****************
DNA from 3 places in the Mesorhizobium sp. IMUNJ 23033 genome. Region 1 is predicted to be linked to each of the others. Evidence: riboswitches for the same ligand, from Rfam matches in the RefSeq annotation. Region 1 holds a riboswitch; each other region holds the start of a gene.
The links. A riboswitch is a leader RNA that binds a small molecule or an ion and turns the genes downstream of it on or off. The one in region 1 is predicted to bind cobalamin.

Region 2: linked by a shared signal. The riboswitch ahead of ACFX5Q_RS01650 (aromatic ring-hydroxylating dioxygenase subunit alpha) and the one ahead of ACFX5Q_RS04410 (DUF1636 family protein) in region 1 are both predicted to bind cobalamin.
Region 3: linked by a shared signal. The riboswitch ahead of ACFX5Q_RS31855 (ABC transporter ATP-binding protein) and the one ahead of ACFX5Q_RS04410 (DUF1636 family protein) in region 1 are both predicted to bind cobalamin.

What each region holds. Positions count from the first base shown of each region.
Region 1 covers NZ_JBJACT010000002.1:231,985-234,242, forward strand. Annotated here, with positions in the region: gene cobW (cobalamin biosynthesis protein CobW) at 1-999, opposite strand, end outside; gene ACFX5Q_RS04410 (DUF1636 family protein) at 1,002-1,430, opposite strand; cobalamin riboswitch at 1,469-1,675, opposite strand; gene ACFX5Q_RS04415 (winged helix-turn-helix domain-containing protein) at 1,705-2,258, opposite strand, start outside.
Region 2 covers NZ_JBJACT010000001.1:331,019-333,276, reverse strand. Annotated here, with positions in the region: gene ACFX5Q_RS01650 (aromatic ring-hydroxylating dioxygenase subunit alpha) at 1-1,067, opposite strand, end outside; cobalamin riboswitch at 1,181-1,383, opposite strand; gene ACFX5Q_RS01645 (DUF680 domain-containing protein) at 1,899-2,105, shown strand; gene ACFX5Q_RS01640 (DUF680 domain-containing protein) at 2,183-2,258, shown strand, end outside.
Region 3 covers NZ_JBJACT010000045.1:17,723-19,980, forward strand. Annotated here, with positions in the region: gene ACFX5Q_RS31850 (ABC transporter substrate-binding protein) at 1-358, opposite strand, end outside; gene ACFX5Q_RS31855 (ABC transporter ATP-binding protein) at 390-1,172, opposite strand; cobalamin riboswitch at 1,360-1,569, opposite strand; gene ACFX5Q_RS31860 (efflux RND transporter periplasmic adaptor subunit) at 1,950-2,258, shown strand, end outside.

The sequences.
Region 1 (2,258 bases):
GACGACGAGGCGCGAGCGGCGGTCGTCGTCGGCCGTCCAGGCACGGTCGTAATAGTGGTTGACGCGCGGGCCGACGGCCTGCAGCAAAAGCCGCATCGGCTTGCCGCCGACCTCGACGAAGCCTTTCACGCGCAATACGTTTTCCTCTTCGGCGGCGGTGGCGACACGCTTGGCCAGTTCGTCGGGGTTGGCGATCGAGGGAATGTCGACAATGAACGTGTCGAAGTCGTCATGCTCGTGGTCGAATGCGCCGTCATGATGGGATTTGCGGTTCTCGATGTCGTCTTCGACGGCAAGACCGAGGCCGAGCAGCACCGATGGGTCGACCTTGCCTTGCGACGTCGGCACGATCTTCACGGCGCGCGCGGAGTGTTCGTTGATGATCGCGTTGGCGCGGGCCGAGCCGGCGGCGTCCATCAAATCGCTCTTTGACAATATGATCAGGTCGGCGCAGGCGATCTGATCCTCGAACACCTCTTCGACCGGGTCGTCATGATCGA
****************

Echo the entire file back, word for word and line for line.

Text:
DNA from 3 places in the Mesorhizobium sp. IMUNJ 23033 genome. Region 1 is predicted to be linked to each of the others. Evidence: riboswitches for the same ligand, from Rfam matches in the RefSeq annotation. Region 1 holds a riboswitch; each other region holds the start of a gene.
The links. A riboswitch is a leader RNA that binds a small molecule or an ion and turns the genes downstream of it on or off. The one in region 1 is predicted to bind cobalamin.

Region 2: linked by a shared signal. The riboswitch ahead of ACFX5Q_RS01650 (aromatic ring-hydroxylating dioxygenase subunit alpha) and the one ahead of ACFX5Q_RS04410 (DUF1636 family protein) in region 1 are both predicted to bind cobalamin.
Region 3: linked by a shared signal. The riboswitch ahead of ACFX5Q_RS31855 (ABC transporter ATP-binding protein) and the one ahead of ACFX5Q_RS04410 (DUF1636 family protein) in region 1 are both predicted to bind cobalamin.

What each region holds. Positions count from the first base shown of each region.
Region 1 covers NZ_JBJACT010000002.1:231,985-234,242, forward strand. Annotated here, with positions in the region: gene cobW (cobalamin biosynthesis protein CobW) at 1-999, opposite strand, end outside; gene ACFX5Q_RS04410 (DUF1636 family protein) at 1,002-1,430, opposite strand; cobalamin riboswitch at 1,469-1,675, opposite strand; gene ACFX5Q_RS04415 (winged helix-turn-helix domain-containing protein) at 1,705-2,258, opposite strand, start outside.
Region 2 covers NZ_JBJACT010000001.1:331,019-333,276, reverse strand. Annotated here, with positions in the region: gene ACFX5Q_RS01650 (aromatic ring-hydroxylating dioxygenase subunit alpha) at 1-1,067, opposite strand, end outside; cobalamin riboswitch at 1,181-1,383, opposite strand; gene ACFX5Q_RS01645 (DUF680 domain-containing protein) at 1,899-2,105, shown strand; gene ACFX5Q_RS01640 (DUF680 domain-containing protein) at 2,183-2,258, shown strand, end outside.
Region 3 covers NZ_JBJACT010000045.1:17,723-19,980, forward strand. Annotated here, with positions in the region: gene ACFX5Q_RS31850 (ABC transporter substrate-binding protein) at 1-358, opposite strand, end outside; gene ACFX5Q_RS31855 (ABC transporter ATP-binding protein) at 390-1,172, opposite strand; cobalamin riboswitch at 1,360-1,569, opposite strand; gene ACFX5Q_RS31860 (efflux RND transporter periplasmic adaptor subunit) at 1,950-2,258, shown strand, end outside.

The sequences.
Region 1 (2,258 bases):
GACGACGAGGCGCGAGCGGCGGTCGTCGTCGGCCGTCCAGGCACGGTCGTAATAGTGGTTGACGCGCGGGCCGACGGCCTGCAGCAAAAGCCGCATCGGCTTGCCGCCGACCTCGACGAAGCCTTTCACGCGCAATACGTTTTCCTCTTCGGCGGCGGTGGCGACACGCTTGGCCAGTTCGTCGGGGTTGGCGATCGAGGGAATGTCGACAATGAACGTGTCGAAGTCGTCATGCTCGTGGTCGAATGCGCCGTCATGATGGGATTTGCGGTTCTCGATGTCGTCTTCGACGGCAAGACCGAGGCCGAGCAGCACCGATGGGTCGACCTTGCCTTGCGACGTCGGCACGATCTTCACGGCGCGCGCGGAGTGTTCGTTGATGATCGCGTTGGCGCGGGCCGAGCCGGCGGCGTCCATCAAATCGCTCTTTGACAATATGATCAGGTCGGCGCAGGCGATCTGATCCTCGAACACCTCTTCGACCGGGTCGTCATGATCGA